Indirect communication, I think, can be such a powerful tool.
Take the word
you out of it.
For instance, I might be talking about parenting to someone. I will never point out what I think they are doing wrong, say what they should be doing, or show frustration over their decisions. Instead, I talk about everything in the third person and point as kindly as I can to these issues.
A better example?
What about a Bible-thumping street preacher vs. C.S. Lewis writing children’s books? The latter writes an entire series, gently pointing to things eternal. And the former screams at you without context.
There is no better form of this than doing a little communication without the recipient even knowing…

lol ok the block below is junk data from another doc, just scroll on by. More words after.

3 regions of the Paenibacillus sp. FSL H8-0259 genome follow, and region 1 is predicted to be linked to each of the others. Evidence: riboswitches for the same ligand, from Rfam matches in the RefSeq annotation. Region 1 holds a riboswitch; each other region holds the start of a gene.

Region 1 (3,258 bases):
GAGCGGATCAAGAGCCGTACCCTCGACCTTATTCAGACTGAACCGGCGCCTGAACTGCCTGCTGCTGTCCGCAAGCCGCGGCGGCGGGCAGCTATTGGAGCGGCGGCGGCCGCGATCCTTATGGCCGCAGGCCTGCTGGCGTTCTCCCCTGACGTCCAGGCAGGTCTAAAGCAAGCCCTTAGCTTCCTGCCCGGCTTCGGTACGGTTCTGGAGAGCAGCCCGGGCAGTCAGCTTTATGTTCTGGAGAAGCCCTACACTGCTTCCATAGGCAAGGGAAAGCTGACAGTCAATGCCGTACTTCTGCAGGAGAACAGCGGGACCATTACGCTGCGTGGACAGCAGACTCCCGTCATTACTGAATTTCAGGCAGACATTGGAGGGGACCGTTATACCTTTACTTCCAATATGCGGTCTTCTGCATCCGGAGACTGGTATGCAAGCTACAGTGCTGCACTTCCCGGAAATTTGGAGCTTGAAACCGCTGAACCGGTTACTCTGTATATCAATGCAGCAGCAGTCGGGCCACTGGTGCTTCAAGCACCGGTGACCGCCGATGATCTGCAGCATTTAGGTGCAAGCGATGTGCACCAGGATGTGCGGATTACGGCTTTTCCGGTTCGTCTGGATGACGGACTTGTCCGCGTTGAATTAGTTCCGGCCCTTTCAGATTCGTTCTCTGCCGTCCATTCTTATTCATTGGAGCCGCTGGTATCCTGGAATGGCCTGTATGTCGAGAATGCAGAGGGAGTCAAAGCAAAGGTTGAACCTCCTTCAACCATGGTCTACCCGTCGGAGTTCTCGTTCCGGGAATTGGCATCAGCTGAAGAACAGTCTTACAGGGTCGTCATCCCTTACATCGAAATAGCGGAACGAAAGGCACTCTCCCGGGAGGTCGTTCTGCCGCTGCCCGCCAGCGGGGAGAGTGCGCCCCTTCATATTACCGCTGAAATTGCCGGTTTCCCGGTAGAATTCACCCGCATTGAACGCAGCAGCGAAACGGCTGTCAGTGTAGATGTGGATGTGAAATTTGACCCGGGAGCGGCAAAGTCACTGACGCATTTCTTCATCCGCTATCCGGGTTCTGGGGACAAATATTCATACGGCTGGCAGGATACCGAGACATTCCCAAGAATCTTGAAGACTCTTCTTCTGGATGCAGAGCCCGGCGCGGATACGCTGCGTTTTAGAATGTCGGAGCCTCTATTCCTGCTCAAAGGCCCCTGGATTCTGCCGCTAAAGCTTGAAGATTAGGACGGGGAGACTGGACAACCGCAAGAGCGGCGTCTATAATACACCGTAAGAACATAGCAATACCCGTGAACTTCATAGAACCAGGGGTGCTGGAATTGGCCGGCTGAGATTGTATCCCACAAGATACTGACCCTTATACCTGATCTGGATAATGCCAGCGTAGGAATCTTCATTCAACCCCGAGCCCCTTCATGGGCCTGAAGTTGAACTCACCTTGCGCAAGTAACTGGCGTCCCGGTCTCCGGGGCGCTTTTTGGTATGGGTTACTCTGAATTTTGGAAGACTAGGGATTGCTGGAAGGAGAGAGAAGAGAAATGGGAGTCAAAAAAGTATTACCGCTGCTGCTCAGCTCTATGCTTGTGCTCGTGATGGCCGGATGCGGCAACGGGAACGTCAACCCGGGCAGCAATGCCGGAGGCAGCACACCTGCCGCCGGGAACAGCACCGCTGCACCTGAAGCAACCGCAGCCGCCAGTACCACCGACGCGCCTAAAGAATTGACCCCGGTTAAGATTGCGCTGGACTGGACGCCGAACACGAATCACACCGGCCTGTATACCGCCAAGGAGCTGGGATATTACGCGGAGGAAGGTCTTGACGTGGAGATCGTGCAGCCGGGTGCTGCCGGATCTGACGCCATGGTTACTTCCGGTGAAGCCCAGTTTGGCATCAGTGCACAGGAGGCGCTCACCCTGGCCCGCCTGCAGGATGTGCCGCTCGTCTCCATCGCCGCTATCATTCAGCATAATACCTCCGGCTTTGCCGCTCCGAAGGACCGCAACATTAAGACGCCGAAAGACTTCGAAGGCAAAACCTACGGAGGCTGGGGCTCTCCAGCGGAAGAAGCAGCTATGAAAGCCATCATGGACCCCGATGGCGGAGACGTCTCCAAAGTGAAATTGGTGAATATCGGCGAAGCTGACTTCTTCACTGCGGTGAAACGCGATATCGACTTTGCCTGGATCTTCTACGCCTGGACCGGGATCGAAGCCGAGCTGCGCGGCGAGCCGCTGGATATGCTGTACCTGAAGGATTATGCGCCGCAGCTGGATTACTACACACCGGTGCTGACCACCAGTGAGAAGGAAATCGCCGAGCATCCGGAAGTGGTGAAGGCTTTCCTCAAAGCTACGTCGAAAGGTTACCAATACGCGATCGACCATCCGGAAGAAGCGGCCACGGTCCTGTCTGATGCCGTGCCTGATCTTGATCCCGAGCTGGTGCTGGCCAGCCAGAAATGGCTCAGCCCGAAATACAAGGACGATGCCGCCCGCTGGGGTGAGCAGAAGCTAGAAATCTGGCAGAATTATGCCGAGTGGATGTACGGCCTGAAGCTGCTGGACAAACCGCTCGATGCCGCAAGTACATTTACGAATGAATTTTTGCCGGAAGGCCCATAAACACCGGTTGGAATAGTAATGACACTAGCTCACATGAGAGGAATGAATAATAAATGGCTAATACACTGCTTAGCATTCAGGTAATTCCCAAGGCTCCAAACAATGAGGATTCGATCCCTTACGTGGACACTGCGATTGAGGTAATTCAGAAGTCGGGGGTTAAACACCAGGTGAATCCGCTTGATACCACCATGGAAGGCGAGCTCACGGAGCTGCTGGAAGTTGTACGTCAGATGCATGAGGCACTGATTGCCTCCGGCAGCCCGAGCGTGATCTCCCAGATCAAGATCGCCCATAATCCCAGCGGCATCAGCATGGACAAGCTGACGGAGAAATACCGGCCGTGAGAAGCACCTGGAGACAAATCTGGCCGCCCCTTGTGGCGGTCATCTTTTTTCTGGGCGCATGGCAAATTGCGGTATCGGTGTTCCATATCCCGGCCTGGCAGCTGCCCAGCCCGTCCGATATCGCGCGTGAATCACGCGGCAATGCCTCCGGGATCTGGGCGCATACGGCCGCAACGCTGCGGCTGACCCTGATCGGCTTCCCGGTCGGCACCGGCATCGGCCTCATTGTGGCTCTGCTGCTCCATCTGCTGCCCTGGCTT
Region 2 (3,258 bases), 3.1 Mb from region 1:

The long and short of it is that I think you can sometimes get a better result by not stabbing people with the knowledge you are trying to convey.
If you look closely, you can see I point gently at a few things here on this blog…
Understand: Here are 31 subtle ways of indirect communication.
It it useful when reading Auden, who learned from Kierkegaard the strategy of “indirect communication,” to assume that the broader the humor, the more serious the point he wishes to make.
-Alan Jacobs, The Year Of Our Lord 1943 (Amazon)